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A recent study by an international team of astronomers Galaxies Fourno Cluster’s Standard Model to test the ΛCDM (or Lambda CDM) model – which describes the universe as homogeneous and isotropic, consisting of ordinary matter, dark matter and dark energy – and modified Newtonian dynamics (or MOND), a controversial alternative to general relativity. They found disturbances within the cluster’s dwarf galaxies, suggesting a different theory of gravity.
Most astronomers believe that the mysterious dark matter underlying the ΛCDM model is the only way to account for certain phenomena such as the masses and velocities of galaxies or their mergers. This standard model of cosmology assumes that most galaxies are surrounded by a halo of dark matter particles, capable of exerting a strong gravitational pull on nearby objects. Despite decades of research, the existence of dark matter has not been proven and various alternative theories have been proposed.
One of them is the Modified Newtonian Mechanics (or MOND theory) theory. To test these different models, a team of astronomers was interested in the dwarf galaxies of the Forno cluster, located about 62 million light-years from Earth. Dwarf galaxies are small, faint galaxies that are often located inside or near larger galaxies or clusters. Because of their low surface luminosities, they are particularly sensitive to tidal forces generated by more massive galaxies; They are therefore perfect probes to test theories of gravity.
Dwarf galaxies without dark matter?
” We present a novel way to test the standard model based on the extent to which dwarf galaxies are perturbed by “gravitational waves” from nearby massive galaxies. “, explains in A statement Elena Asensio, a PhD student at the University of Bonn and first author of the study reporting the findings. The amount of perturbation expected for these galaxies depends on the gravitational law and the presence or absence of dark matter.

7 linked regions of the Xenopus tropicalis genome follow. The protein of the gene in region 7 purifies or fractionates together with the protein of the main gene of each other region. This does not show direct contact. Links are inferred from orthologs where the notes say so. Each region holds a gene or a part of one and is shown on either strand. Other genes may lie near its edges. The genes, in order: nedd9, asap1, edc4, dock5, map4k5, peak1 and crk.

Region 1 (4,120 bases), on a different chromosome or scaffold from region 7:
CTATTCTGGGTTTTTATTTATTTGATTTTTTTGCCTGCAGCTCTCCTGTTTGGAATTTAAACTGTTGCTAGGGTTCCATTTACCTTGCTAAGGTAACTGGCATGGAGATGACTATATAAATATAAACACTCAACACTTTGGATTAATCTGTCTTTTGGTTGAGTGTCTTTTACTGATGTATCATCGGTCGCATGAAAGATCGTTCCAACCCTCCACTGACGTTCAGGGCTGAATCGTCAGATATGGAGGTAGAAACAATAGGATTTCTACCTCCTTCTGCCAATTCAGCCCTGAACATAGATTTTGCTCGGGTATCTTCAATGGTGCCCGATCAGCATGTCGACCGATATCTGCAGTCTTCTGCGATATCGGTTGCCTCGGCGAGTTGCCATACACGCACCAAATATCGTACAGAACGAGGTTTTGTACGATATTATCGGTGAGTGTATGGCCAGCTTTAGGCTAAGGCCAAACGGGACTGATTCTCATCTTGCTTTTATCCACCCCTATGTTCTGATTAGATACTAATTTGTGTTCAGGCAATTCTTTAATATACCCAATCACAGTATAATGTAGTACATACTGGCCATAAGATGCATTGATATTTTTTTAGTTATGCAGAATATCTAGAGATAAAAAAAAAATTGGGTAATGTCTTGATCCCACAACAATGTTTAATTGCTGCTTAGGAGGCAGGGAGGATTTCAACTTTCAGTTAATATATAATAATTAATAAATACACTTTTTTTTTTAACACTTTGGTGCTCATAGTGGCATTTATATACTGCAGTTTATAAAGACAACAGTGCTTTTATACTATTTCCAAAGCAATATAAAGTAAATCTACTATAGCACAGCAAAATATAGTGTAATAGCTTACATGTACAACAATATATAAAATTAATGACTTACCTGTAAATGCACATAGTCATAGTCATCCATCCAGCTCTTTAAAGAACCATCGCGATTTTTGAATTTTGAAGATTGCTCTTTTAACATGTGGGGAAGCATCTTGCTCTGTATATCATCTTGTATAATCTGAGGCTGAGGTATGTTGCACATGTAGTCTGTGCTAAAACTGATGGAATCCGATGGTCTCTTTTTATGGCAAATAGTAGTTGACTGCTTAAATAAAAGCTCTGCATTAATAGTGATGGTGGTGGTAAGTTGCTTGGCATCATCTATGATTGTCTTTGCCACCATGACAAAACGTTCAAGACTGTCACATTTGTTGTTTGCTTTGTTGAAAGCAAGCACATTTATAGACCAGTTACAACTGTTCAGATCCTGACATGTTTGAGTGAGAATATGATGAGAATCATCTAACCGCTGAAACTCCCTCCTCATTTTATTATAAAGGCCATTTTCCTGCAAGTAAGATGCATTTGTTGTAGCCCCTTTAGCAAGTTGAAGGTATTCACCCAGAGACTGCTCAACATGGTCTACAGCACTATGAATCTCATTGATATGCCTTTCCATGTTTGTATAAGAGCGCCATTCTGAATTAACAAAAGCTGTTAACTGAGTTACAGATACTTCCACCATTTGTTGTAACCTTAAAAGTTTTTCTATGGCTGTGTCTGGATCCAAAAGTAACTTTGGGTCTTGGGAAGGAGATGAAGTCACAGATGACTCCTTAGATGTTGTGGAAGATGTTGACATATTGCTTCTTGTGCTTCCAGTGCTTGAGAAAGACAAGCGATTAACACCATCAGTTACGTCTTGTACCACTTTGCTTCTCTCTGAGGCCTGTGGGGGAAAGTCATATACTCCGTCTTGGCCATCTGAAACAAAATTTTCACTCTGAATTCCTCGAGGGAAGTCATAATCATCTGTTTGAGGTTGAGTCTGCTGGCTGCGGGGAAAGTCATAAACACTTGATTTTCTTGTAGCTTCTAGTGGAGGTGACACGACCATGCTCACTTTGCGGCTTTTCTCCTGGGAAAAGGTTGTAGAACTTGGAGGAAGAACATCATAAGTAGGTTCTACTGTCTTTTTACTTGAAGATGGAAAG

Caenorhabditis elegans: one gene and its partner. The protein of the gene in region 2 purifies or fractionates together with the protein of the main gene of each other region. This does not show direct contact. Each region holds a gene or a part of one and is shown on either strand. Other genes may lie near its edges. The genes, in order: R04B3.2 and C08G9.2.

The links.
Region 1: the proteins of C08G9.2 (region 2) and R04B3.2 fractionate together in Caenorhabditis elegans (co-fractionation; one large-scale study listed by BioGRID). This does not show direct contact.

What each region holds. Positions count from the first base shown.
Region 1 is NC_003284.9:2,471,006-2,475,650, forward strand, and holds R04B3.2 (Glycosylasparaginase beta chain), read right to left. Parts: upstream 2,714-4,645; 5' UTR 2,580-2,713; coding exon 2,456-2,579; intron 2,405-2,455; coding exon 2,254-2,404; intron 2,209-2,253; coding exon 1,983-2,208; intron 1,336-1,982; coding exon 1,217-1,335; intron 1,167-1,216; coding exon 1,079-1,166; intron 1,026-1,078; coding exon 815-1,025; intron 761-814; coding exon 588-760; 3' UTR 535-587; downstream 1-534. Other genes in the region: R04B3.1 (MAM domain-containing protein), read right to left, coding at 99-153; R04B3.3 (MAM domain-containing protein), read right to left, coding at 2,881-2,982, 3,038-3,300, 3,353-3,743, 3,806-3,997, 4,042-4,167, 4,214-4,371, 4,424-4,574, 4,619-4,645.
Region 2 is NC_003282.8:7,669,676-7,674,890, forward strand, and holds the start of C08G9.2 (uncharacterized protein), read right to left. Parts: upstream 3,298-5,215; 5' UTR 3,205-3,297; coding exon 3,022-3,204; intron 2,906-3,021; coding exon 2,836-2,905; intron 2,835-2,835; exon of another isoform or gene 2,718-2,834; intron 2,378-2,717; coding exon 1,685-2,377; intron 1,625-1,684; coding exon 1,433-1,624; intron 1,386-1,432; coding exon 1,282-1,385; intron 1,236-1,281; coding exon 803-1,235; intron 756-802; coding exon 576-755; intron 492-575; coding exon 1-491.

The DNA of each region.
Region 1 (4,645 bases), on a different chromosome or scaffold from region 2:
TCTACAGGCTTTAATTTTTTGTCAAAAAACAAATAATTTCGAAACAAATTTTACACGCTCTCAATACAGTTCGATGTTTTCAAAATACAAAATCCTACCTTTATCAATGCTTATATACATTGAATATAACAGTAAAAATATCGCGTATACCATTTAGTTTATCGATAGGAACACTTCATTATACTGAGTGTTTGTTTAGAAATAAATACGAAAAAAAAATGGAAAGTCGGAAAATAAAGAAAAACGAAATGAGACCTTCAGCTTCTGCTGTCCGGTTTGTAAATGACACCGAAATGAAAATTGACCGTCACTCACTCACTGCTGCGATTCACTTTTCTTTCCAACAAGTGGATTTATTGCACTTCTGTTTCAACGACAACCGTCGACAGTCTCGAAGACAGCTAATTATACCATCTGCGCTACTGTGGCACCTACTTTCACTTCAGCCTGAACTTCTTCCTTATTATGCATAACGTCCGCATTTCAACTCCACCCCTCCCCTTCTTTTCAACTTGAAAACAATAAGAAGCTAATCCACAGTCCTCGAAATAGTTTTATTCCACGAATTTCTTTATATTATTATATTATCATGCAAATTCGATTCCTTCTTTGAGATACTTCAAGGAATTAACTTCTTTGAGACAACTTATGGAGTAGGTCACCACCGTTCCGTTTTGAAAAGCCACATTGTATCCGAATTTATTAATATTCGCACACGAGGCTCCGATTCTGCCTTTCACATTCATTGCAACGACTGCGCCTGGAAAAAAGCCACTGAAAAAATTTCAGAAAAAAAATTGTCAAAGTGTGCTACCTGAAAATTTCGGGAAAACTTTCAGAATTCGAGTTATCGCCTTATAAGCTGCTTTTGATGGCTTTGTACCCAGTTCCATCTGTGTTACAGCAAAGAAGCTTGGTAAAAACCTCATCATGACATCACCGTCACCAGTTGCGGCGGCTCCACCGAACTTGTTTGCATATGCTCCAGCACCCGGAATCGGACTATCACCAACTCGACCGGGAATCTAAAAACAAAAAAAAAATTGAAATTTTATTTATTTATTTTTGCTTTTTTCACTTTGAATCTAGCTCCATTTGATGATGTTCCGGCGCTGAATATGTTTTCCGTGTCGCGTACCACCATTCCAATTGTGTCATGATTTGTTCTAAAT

Observations suggest that many of the cluster’s dwarf galaxies have undergone severe decay. However, this is in stark contrast to the standard model because, in theory, the dark matter halo of dwarf galaxies should partially shield them from the tidal forces generated by the surrounding galaxy cluster.
The team first looked at the size of the perturbation expected from dwarfs: this can be determined by their internal properties and their distance from the cluster’s powerful center of gravity. For example, massive galaxies with low stellar masses, as well as galaxies near the cluster center, are more easily disturbed or destroyed. The researchers compared their results with the size of the disturbance seen in images taken by the European Southern Observatory’s Very Large Telescope. This is where a contradiction arose.
” If one wants to explain the observations with the standard model, the comparison shows that the dwarfs of the Forno cluster should already be destroyed by the gravitational pull of the cluster’s core, even if the waves it wakes up in the dwarf are 64 times weaker. Than the dwarf’s gravity! “, explains Elena Asencio. The scientist points out that this observation is not only counter-intuitive, but contradicts many studies that show that external force is necessary to destabilize. Galaxy The dwarf is roughly equal to its own gravity.
The standard model repeatedly questioned
If these dwarf galaxies do not have dark matter halos, how did they form? After all, how could they resist against the surrounding gravitational forces? Since the Standard Model was not suitable to explain the observed phenomenon, the team used another theory, the MOND theory, which is based on a modification of Newton’s second law (which relates the mass of an object and the acceleration it would receive if forces were applied to it). This eliminates the existence of a dark matter halo, but provides a correction that gravity is “raised” at very low accelerations.
This method turned out to be very consistent. ” Our results show a remarkable agreement between observations and MOND expectations for the perturbation state of reactor dwarfs. Dr Indranil Panik, a researcher at the University of St Andrews and co-author of the study, said.
The team points out that this is not the first time a study testing the influence of dark matter on the dynamics and evolution of galaxies has challenged theory. ” The number of publications showing inconsistencies between observations and dark matter paradigms continues to increase every year. It’s time to start investing more resources in more promising theories Dr. Pavel Kruba, head of the Stellar Population and Stellar Dynamics Research Group at the University of Bonn, said.
These results obviously have major implications for fundamental physics. The team continues its investigations and expects to find other, more chaotic dwarf galaxies in other galaxy clusters, inviting other research groups to explore this avenue.